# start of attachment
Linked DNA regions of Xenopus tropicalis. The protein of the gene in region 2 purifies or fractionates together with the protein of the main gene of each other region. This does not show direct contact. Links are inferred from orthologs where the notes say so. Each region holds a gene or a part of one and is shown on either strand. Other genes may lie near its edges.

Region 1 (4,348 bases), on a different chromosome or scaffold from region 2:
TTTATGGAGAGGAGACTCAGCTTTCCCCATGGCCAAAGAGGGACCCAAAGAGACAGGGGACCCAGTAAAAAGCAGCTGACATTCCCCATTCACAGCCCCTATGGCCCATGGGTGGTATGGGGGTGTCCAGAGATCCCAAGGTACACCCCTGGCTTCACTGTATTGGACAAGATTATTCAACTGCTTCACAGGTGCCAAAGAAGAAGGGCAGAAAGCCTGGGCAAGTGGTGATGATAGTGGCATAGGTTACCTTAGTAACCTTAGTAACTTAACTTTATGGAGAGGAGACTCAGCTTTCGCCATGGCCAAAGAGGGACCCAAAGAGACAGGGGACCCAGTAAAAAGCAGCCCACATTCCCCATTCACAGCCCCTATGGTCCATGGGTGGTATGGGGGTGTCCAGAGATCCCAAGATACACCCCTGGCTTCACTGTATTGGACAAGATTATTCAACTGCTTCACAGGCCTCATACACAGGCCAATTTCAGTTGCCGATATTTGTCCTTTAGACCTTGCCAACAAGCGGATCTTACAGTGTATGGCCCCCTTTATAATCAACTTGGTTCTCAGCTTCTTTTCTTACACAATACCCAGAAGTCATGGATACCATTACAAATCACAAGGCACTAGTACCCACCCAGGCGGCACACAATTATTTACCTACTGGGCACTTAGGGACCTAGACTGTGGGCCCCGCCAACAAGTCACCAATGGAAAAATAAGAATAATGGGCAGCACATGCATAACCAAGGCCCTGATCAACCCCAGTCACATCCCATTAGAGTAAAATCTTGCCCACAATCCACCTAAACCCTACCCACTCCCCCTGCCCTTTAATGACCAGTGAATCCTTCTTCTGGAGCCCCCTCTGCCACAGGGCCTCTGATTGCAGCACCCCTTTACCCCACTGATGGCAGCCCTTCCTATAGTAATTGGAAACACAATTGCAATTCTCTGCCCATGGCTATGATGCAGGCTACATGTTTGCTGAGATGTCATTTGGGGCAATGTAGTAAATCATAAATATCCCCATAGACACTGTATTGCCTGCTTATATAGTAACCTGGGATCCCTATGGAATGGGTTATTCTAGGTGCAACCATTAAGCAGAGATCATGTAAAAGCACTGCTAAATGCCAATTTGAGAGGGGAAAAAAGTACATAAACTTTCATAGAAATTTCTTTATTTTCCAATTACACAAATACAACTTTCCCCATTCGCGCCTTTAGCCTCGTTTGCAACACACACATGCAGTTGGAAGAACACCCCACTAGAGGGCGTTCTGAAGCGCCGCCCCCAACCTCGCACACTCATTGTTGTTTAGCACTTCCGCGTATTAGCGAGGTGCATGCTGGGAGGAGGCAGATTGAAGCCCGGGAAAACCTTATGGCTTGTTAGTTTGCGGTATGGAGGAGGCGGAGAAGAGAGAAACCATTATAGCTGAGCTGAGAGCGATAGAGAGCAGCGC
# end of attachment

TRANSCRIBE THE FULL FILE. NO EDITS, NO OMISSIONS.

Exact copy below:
Linked DNA regions of Xenopus tropicalis. The protein of the gene in region 2 purifies or fractionates together with the protein of the main gene of each other region. This does not show direct contact. Links are inferred from orthologs where the notes say so. Each region holds a gene or a part of one and is shown on either strand. Other genes may lie near its edges.

Region 1 (4,348 bases), on a different chromosome or scaffold from region 2:
TTTATGGAGAGGAGACTCAGCTTTCCCCATGGCCAAAGAGGGACCCAAAGAGACAGGGGACCCAGTAAAAAGCAGCTGACATTCCCCATTCACAGCCCCTATGGCCCATGGGTGGTATGGGGGTGTCCAGAGATCCCAAGGTACACCCCTGGCTTCACTGTATTGGACAAGATTATTCAACTGCTTCACAGGTGCCAAAGAAGAAGGGCAGAAAGCCTGGGCAAGTGGTGATGATAGTGGCATAGGTTACCTTAGTAACCTTAGTAACTTAACTTTATGGAGAGGAGACTCAGCTTTCGCCATGGCCAAAGAGGGACCCAAAGAGACAGGGGACCCAGTAAAAAGCAGCCCACATTCCCCATTCACAGCCCCTATGGTCCATGGGTGGTATGGGGGTGTCCAGAGATCCCAAGATACACCCCTGGCTTCACTGTATTGGACAAGATTATTCAACTGCTTCACAGGCCTCATACACAGGCCAATTTCAGTTGCCGATATTTGTCCTTTAGACCTTGCCAACAAGCGGATCTTACAGTGTATGGCCCCCTTTATAATCAACTTGGTTCTCAGCTTCTTTTCTTACACAATACCCAGAAGTCATGGATACCATTACAAATCACAAGGCACTAGTACCCACCCAGGCGGCACACAATTATTTACCTACTGGGCACTTAGGGACCTAGACTGTGGGCCCCGCCAACAAGTCACCAATGGAAAAATAAGAATAATGGGCAGCACATGCATAACCAAGGCCCTGATCAACCCCAGTCACATCCCATTAGAGTAAAATCTTGCCCACAATCCACCTAAACCCTACCCACTCCCCCTGCCCTTTAATGACCAGTGAATCCTTCTTCTGGAGCCCCCTCTGCCACAGGGCCTCTGATTGCAGCACCCCTTTACCCCACTGATGGCAGCCCTTCCTATAGTAATTGGAAACACAATTGCAATTCTCTGCCCATGGCTATGATGCAGGCTACATGTTTGCTGAGATGTCATTTGGGGCAATGTAGTAAATCATAAATATCCCCATAGACACTGTATTGCCTGCTTATATAGTAACCTGGGATCCCTATGGAATGGGTTATTCTAGGTGCAACCATTAAGCAGAGATCATGTAAAAGCACTGCTAAATGCCAATTTGAGAGGGGAAAAAAGTACATAAACTTTCATAGAAATTTCTTTATTTTCCAATTACACAAATACAACTTTCCCCATTCGCGCCTTTAGCCTCGTTTGCAACACACACATGCAGTTGGAAGAACACCCCACTAGAGGGCGTTCTGAAGCGCCGCCCCCAACCTCGCACACTCATTGTTGTTTAGCACTTCCGCGTATTAGCGAGGTGCATGCTGGGAGGAGGCAGATTGAAGCCCGGGAAAACCTTATGGCTTGTTAGTTTGCGGTATGGAGGAGGCGGAGAAGAGAGAAACCATTATAGCTGAGCTGAGAGCGATAGAGAGCAGCGC